Skip Navigation

Stemloop, Inc.

Superfund Research Program

A Paper-Based Synthetic Biology Platform for the On-Demand Testing of Water Quality

Project Leader: Khalid Kamal Alam
Grant Number: R44ES031899
Funding Period: Phase II: September 2022 - August 2024
View this project in the NIH Research Portfolio Online Reporting Tools (RePORT)


Safe drinking water is essential for public health yet is increasingly threatened by anthropogenic activities and aging infrastructure that contaminate it with heavy metals and other toxins. Most notable in the United States is the contamination of drinking water with lead, a heavy metal that is pervasive in America's water infrastructure and indoor plumbing. Chronic exposure to lead results in numerous adverse health and societal outcomes and is an environmental injustice that widens inequalities. Upon discovery, lead contamination can be mitigated by changing drinking water source, flushing, and existing filtration technologies. However, as recent events such as the crises in Flint, MI or Newark, NJ exemplify, improper management can lead to major public health threats by creating community-wide exposure to dangerously high levels of lead. Lead contamination of drinking water is widespread across the United States due to aged infrastructure and domestic plumbing that heavily relied on lead. Frequent monitoring for the presence of lead contamination in drinking water is part of the solution. It can identify where problems exist, alert consumers without delay, and inform risk mitigation and remediation strategies. However, reliable testing remains limited to analytical chemistry techniques that are costly, time consuming, and require substantial laboratory infrastructure and technical expertise. This complicates the large- scale of testing needed to address the lead in drinking water crisis and is a barrier to the routine testing of water supplies by consumers. Here, the researchers aim to address these issues by pursuing the next stage of development of our technology platform that will allow for the reliable, inexpensive, on-site, and on-demand monitoring of lead in drinking water. The reasearch team's technology is built from recent innovations in synthetic biology that allow us to repurpose biological sensor proteins that detect specific toxic ligands, such as heavy metals, into ‘cell-free' reactions that produce detectable signals when lead is present. These biochemical reactions are safe and can be embedded on paper devices for long term storage and distribution. Adding water to these paper-based devices activates the biochemical reaction and produces a visual signal in the presence of a toxic compound. This Phase II project details a series of complementary aims for achieving improved specificity and sensitivity of this lead testing device, using a human-centered design process to improve test operation and results interpretation, and adapting our manufacturing and quality assurance/quality control processes for a scale-up of manufacturing capability for validation studies. A successful outcome of this project will lead to a rapid lead test with sensitivity comparable to laboratory testing, an accessible and easy-to-use device format with a companion mobile app, and pilot-scale production to validate the reasearch team's lead sensing technology in the laboratory and in the field. This work will enable manufacturing and commercial distribution of a highly sensitive and rapid lead biosensor, which will help address the growing water quality crisis in the United States and beyond.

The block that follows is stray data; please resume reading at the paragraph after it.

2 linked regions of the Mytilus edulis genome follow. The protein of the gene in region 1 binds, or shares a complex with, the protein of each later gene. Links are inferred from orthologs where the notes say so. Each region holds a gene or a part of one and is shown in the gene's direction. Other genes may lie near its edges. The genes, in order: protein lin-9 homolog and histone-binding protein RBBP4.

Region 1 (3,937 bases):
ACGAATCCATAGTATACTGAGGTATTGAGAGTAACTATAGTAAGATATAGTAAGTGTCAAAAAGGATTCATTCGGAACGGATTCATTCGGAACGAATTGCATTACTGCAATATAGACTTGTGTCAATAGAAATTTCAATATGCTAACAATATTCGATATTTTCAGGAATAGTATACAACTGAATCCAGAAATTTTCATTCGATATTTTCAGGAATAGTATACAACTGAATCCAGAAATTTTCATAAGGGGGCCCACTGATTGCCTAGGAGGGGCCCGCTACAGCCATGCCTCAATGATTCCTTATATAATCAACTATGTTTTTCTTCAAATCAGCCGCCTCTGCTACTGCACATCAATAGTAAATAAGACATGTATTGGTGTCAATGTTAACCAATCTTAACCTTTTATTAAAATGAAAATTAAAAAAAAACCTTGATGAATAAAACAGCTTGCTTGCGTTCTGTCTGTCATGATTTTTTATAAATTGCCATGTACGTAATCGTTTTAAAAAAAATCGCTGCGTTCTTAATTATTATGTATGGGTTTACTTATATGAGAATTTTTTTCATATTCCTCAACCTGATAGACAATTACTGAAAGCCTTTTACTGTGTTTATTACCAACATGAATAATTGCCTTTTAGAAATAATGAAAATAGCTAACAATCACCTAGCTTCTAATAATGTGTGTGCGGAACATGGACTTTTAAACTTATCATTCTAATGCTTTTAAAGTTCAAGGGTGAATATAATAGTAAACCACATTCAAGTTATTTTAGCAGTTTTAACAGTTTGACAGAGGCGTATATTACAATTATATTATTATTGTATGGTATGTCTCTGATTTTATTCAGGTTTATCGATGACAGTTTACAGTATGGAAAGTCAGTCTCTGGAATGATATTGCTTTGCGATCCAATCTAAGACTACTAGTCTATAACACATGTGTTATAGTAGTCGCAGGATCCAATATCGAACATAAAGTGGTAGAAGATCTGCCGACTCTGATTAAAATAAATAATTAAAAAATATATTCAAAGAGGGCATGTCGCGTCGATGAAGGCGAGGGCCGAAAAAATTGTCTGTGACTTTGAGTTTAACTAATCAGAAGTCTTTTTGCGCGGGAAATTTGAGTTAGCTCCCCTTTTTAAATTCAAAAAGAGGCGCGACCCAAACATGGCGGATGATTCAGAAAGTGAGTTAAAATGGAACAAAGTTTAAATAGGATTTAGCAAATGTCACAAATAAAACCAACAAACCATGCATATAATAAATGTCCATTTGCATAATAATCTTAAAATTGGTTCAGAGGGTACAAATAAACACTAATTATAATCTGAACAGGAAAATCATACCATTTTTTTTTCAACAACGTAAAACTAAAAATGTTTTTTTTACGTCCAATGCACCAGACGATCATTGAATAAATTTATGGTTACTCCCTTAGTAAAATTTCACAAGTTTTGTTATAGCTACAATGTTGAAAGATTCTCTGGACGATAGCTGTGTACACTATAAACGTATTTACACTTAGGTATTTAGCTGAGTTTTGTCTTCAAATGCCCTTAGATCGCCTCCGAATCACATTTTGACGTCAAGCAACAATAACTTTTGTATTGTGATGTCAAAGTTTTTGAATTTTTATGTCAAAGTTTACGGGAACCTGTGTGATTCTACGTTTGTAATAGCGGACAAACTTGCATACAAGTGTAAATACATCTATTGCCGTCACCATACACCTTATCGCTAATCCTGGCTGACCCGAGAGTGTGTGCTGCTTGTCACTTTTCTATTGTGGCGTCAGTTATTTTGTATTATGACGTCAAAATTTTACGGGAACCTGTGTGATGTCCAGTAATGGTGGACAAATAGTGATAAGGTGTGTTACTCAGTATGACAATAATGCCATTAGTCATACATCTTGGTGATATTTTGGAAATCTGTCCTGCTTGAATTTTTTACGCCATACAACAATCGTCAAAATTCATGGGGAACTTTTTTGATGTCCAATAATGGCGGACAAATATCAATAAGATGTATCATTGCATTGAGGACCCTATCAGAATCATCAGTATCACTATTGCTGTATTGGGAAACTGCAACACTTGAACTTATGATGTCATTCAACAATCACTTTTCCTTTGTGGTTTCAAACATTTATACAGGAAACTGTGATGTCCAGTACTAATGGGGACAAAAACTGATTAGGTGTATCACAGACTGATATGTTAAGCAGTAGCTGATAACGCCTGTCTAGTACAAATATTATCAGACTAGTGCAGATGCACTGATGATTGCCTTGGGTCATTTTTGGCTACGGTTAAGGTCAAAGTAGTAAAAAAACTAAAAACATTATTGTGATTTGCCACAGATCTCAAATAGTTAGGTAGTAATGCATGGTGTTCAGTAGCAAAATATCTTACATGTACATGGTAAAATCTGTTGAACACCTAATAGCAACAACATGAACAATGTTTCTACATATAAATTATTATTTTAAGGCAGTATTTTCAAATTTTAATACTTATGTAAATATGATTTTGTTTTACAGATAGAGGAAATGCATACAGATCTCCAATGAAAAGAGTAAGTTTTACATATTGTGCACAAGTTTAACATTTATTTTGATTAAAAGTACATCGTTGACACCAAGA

to Top